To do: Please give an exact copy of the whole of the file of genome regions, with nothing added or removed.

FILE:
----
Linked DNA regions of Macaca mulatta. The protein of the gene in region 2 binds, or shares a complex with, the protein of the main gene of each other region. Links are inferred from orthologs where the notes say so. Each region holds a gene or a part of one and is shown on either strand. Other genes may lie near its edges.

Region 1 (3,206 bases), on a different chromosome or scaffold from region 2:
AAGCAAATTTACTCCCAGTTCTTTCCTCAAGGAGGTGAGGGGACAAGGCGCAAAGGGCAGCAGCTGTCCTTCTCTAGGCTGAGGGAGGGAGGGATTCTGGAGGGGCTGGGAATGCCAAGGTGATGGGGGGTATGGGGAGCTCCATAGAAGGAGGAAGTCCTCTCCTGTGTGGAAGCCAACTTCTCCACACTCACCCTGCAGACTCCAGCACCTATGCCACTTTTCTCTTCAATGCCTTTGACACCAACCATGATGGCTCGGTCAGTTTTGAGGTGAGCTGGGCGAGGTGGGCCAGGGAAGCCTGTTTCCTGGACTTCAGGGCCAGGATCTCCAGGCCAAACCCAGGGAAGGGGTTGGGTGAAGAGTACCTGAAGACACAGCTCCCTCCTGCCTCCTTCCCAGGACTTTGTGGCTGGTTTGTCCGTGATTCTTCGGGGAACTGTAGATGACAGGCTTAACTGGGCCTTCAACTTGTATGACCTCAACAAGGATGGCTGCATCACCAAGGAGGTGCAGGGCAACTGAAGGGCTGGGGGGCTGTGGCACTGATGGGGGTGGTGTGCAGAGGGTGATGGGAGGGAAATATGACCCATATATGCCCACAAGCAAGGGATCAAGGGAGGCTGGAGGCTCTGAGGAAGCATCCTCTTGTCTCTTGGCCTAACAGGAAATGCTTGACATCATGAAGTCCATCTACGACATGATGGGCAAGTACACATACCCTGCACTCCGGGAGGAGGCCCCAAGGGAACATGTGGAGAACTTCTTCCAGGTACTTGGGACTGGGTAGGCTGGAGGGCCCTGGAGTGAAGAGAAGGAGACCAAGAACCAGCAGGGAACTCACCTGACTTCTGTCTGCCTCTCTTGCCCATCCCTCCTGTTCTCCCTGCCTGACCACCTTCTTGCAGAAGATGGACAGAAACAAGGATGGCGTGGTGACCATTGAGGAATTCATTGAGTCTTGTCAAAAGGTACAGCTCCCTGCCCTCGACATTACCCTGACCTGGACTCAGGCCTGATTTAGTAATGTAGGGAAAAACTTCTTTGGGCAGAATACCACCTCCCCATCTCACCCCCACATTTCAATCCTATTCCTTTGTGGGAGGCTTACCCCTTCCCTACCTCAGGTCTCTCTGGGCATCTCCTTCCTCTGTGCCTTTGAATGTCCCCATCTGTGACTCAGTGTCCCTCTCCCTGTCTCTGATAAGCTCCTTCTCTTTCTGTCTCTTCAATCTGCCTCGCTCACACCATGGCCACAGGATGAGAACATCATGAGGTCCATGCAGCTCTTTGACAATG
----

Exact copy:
Linked DNA regions of Macaca mulatta. The protein of the gene in region 2 binds, or shares a complex with, the protein of the main gene of each other region. Links are inferred from orthologs where the notes say so. Each region holds a gene or a part of one and is shown on either strand. Other genes may lie near its edges.

Region 1 (3,206 bases), on a different chromosome or scaffold from region 2:
AAGCAAATTTACTCCCAGTTCTTTCCTCAAGGAGGTGAGGGGACAAGGCGCAAAGGGCAGCAGCTGTCCTTCTCTAGGCTGAGGGAGGGAGGGATTCTGGAGGGGCTGGGAATGCCAAGGTGATGGGGGGTATGGGGAGCTCCATAGAAGGAGGAAGTCCTCTCCTGTGTGGAAGCCAACTTCTCCACACTCACCCTGCAGACTCCAGCACCTATGCCACTTTTCTCTTCAATGCCTTTGACACCAACCATGATGGCTCGGTCAGTTTTGAGGTGAGCTGGGCGAGGTGGGCCAGGGAAGCCTGTTTCCTGGACTTCAGGGCCAGGATCTCCAGGCCAAACCCAGGGAAGGGGTTGGGTGAAGAGTACCTGAAGACACAGCTCCCTCCTGCCTCCTTCCCAGGACTTTGTGGCTGGTTTGTCCGTGATTCTTCGGGGAACTGTAGATGACAGGCTTAACTGGGCCTTCAACTTGTATGACCTCAACAAGGATGGCTGCATCACCAAGGAGGTGCAGGGCAACTGAAGGGCTGGGGGGCTGTGGCACTGATGGGGGTGGTGTGCAGAGGGTGATGGGAGGGAAATATGACCCATATATGCCCACAAGCAAGGGATCAAGGGAGGCTGGAGGCTCTGAGGAAGCATCCTCTTGTCTCTTGGCCTAACAGGAAATGCTTGACATCATGAAGTCCATCTACGACATGATGGGCAAGTACACATACCCTGCACTCCGGGAGGAGGCCCCAAGGGAACATGTGGAGAACTTCTTCCAGGTACTTGGGACTGGGTAGGCTGGAGGGCCCTGGAGTGAAGAGAAGGAGACCAAGAACCAGCAGGGAACTCACCTGACTTCTGTCTGCCTCTCTTGCCCATCCCTCCTGTTCTCCCTGCCTGACCACCTTCTTGCAGAAGATGGACAGAAACAAGGATGGCGTGGTGACCATTGAGGAATTCATTGAGTCTTGTCAAAAGGTACAGCTCCCTGCCCTCGACATTACCCTGACCTGGACTCAGGCCTGATTTAGTAATGTAGGGAAAAACTTCTTTGGGCAGAATACCACCTCCCCATCTCACCCCCACATTTCAATCCTATTCCTTTGTGGGAGGCTTACCCCTTCCCTACCTCAGGTCTCTCTGGGCATCTCCTTCCTCTGTGCCTTTGAATGTCCCCATCTGTGACTCAGTGTCCCTCTCCCTGTCTCTGATAAGCTCCTTCTCTTTCTGTCTCTTCAATCTGCCTCGCTCACACCATGGCCACAGGATGAGAACATCATGAGGTCCATGCAGCTCTTTGACAATG